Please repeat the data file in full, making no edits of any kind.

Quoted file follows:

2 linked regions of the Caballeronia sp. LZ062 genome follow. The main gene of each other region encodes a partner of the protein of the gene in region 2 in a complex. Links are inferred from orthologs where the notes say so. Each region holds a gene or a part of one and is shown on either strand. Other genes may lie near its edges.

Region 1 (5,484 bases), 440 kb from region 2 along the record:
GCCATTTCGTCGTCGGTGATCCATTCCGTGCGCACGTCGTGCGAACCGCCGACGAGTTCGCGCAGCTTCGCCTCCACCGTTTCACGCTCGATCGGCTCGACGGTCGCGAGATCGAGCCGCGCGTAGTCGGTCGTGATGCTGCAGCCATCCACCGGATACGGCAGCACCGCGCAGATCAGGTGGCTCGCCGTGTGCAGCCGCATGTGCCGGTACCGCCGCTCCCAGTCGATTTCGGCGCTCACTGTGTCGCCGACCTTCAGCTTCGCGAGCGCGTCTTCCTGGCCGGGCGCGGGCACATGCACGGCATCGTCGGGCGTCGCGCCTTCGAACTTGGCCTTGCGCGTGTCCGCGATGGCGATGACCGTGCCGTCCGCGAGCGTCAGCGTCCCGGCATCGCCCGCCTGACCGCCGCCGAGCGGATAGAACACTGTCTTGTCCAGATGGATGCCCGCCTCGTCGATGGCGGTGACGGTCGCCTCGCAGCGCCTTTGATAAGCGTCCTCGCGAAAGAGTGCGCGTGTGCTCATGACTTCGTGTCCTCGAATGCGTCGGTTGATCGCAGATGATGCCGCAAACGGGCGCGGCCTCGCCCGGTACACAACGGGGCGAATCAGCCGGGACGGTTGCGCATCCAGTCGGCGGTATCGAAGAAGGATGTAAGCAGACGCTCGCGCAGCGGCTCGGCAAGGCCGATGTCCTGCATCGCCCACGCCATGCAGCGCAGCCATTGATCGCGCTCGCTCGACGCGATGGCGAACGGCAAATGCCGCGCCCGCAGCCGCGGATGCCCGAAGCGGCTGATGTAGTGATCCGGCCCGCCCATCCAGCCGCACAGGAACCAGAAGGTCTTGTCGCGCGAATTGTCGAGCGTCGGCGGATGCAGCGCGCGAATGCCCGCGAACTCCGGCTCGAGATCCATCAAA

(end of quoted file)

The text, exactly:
2 linked regions of the Caballeronia sp. LZ062 genome follow. The main gene of each other region encodes a partner of the protein of the gene in region 2 in a complex. Links are inferred from orthologs where the notes say so. Each region holds a gene or a part of one and is shown on either strand. Other genes may lie near its edges.

Region 1 (5,484 bases), 440 kb from region 2 along the record:
GCCATTTCGTCGTCGGTGATCCATTCCGTGCGCACGTCGTGCGAACCGCCGACGAGTTCGCGCAGCTTCGCCTCCACCGTTTCACGCTCGATCGGCTCGACGGTCGCGAGATCGAGCCGCGCGTAGTCGGTCGTGATGCTGCAGCCATCCACCGGATACGGCAGCACCGCGCAGATCAGGTGGCTCGCCGTGTGCAGCCGCATGTGCCGGTACCGCCGCTCCCAGTCGATTTCGGCGCTCACTGTGTCGCCGACCTTCAGCTTCGCGAGCGCGTCTTCCTGGCCGGGCGCGGGCACATGCACGGCATCGTCGGGCGTCGCGCCTTCGAACTTGGCCTTGCGCGTGTCCGCGATGGCGATGACCGTGCCGTCCGCGAGCGTCAGCGTCCCGGCATCGCCCGCCTGACCGCCGCCGAGCGGATAGAACACTGTCTTGTCCAGATGGATGCCCGCCTCGTCGATGGCGGTGACGGTCGCCTCGCAGCGCCTTTGATAAGCGTCCTCGCGAAAGAGTGCGCGTGTGCTCATGACTTCGTGTCCTCGAATGCGTCGGTTGATCGCAGATGATGCCGCAAACGGGCGCGGCCTCGCCCGGTACACAACGGGGCGAATCAGCCGGGACGGTTGCGCATCCAGTCGGCGGTATCGAAGAAGGATGTAAGCAGACGCTCGCGCAGCGGCTCGGCAAGGCCGATGTCCTGCATCGCCCACGCCATGCAGCGCAGCCATTGATCGCGCTCGCTCGACGCGATGGCGAACGGCAAATGCCGCGCCCGCAGCCGCGGATGCCCGAAGCGGCTGATGTAGTGATCCGGCCCGCCCATCCAGCCGCACAGGAACCAGAAGGTCTTGTCGCGCGAATTGTCGAGCGTCGGCGGATGCAGCGCGCGAATGCCCGCGAACTCCGGCTCGAGATCCATCAAA